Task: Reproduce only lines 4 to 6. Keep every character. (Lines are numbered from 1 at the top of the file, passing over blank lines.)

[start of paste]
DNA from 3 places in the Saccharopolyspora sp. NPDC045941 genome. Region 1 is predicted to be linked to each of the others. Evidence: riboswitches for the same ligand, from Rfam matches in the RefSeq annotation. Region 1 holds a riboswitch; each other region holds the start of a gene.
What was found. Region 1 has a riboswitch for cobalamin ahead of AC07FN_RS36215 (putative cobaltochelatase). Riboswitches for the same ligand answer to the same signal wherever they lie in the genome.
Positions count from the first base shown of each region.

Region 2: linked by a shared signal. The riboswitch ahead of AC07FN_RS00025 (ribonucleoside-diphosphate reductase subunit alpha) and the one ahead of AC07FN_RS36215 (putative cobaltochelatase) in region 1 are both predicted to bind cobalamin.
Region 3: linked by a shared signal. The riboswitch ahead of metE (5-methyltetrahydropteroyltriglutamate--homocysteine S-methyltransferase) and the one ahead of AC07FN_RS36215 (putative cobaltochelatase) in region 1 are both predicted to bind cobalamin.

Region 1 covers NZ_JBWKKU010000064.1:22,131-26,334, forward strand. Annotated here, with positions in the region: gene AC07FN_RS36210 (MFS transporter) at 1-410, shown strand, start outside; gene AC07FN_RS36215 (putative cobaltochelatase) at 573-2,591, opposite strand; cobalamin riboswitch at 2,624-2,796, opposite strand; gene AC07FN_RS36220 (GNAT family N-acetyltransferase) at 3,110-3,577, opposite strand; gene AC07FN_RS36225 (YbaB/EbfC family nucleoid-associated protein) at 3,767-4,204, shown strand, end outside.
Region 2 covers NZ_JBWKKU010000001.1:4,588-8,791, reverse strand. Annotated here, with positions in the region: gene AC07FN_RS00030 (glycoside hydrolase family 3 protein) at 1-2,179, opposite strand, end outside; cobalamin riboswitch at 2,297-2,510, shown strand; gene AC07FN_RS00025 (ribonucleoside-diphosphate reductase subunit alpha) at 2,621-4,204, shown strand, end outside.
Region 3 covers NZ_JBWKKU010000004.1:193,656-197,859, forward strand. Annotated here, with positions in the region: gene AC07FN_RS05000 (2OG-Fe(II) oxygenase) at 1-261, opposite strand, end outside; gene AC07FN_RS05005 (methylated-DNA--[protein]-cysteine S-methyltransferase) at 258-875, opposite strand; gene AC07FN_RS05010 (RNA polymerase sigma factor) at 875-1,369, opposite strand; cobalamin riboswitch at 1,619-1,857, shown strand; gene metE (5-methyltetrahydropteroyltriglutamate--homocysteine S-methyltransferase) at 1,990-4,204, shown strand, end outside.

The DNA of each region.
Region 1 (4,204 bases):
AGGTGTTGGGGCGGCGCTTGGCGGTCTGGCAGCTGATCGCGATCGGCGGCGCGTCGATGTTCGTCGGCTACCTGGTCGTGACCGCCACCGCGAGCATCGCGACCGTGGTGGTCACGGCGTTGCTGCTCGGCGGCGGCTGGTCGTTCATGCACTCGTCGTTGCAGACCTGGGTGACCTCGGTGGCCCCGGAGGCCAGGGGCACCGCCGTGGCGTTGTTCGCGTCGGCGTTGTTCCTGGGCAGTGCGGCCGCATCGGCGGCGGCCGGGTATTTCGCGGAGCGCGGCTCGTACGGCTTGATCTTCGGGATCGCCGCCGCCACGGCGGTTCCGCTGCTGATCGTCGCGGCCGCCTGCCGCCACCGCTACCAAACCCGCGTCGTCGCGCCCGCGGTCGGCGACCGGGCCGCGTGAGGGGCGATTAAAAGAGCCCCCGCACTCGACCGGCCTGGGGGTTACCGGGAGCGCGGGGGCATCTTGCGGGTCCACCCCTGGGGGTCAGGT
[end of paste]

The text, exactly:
Region 2: linked by a shared signal. The riboswitch ahead of AC07FN_RS00025 (ribonucleoside-diphosphate reductase subunit alpha) and the one ahead of AC07FN_RS36215 (putative cobaltochelatase) in region 1 are both predicted to bind cobalamin.
Region 3: linked by a shared signal. The riboswitch ahead of metE (5-methyltetrahydropteroyltriglutamate--homocysteine S-methyltransferase) and the one ahead of AC07FN_RS36215 (putative cobaltochelatase) in region 1 are both predicted to bind cobalamin.

Region 1 covers NZ_JBWKKU010000064.1:22,131-26,334, forward strand. Annotated here, with positions in the region: gene AC07FN_RS36210 (MFS transporter) at 1-410, shown strand, start outside; gene AC07FN_RS36215 (putative cobaltochelatase) at 573-2,591, opposite strand; cobalamin riboswitch at 2,624-2,796, opposite strand; gene AC07FN_RS36220 (GNAT family N-acetyltransferase) at 3,110-3,577, opposite strand; gene AC07FN_RS36225 (YbaB/EbfC family nucleoid-associated protein) at 3,767-4,204, shown strand, end outside.